Concordia Cemetery and Waldheim Cemetery
Village of Forest Park
- Address: TBD
- Established: June 19, 1905
- Original Line: Metropolitan West Side Elevated
- Rebuilt: TBD
- Previous Names: n/a
The Concordia Cemetery and Waldheim Cemetery stops were two separate stops built by the Metropolitan West Side Elevated on sidings of the Aurora, Elgin & Chicago main line. These stops were not intended for regular service, but for chartered funeral trains heading to either Concordia Cemetery or Waldheim [Forest Home] Cemetery in suburban Forest Park.
On March 11, 1905, the Aurora, Elgin and Chicago Railway and the Metropolitan West Side Elevated began operating under the terms of a previously signed a reciprocal trackage agreement. This agreement enabled the interurban line to operate east over the “L” tracks to the Fifth Avenue Terminal in downtown Chicago. In exchange for this, the elevated company extended its rapid transit service west over the interurban tracks to the east side of the Des Plaines River.1
Using the specific wording of the reciprocal trackage agreement to their advantage, the Metropolitan quickly constructed a pair of stations on the east side of the Des Plaines River a few hundred feet west of the existing station at Desplaines Avenue to serve Concordia and Waldheim cemeteries which were adjacent to the line.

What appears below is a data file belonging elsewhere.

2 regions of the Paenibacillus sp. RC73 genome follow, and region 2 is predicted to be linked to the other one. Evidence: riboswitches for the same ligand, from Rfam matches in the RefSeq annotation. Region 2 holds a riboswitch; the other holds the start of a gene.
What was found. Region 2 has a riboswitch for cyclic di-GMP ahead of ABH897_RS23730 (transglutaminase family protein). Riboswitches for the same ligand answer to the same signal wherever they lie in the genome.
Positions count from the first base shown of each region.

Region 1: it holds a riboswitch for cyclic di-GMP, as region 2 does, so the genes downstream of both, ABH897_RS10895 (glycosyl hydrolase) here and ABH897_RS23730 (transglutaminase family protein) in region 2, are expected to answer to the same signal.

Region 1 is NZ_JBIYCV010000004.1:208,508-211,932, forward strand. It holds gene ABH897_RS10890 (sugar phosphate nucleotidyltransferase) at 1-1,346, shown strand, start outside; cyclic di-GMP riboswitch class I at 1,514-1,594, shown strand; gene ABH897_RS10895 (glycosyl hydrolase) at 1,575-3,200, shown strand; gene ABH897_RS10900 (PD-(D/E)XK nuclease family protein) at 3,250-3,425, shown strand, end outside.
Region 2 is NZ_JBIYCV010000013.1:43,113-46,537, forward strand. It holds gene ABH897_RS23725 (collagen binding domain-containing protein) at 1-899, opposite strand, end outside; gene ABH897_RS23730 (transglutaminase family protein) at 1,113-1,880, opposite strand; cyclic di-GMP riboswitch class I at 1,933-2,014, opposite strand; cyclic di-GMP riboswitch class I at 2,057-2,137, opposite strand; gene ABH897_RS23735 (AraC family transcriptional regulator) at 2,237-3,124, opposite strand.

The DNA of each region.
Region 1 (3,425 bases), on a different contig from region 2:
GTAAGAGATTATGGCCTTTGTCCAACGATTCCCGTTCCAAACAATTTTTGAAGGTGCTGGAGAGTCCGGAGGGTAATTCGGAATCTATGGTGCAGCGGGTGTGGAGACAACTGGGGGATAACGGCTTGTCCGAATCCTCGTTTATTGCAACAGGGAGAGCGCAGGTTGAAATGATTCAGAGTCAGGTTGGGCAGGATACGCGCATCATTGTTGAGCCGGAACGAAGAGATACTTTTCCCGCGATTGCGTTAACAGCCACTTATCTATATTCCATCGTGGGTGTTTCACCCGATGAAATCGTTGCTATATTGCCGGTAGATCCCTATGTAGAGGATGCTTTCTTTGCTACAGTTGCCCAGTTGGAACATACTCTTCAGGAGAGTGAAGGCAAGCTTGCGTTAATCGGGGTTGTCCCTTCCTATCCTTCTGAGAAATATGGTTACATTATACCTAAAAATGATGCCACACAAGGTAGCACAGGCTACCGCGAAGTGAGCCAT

Unlike the other stations on the Metropolitan "L" lines, there was no regularly scheduled service to these stations. Instead they were used on an as-needed basis for chartered funeral trains. The stations were constructed on short sidings2 off of the AE&C main line so that stopped funeral trains would not interfere with the passage of regularly scheduled service. Funeral service began Monday, June 19, 1905.2
Paved roads at this time were scarce and a trip from the city to a suburban cemetery via a horse drawn carriage was not only uncomfortable and slow, but during inclement weather roads were potentially impassible. A trip in one direction could sometimes take upward of several hours. Travel by train was fast and comfortable and the service quickly became quite successful.
By the early 1930s, the conditions that had made the service profitable (mainly the lack of paved roads in the area) were gone and the number of chartered trains trailed off. The stations ceased to see any service and the platforms and sidings were dismantled.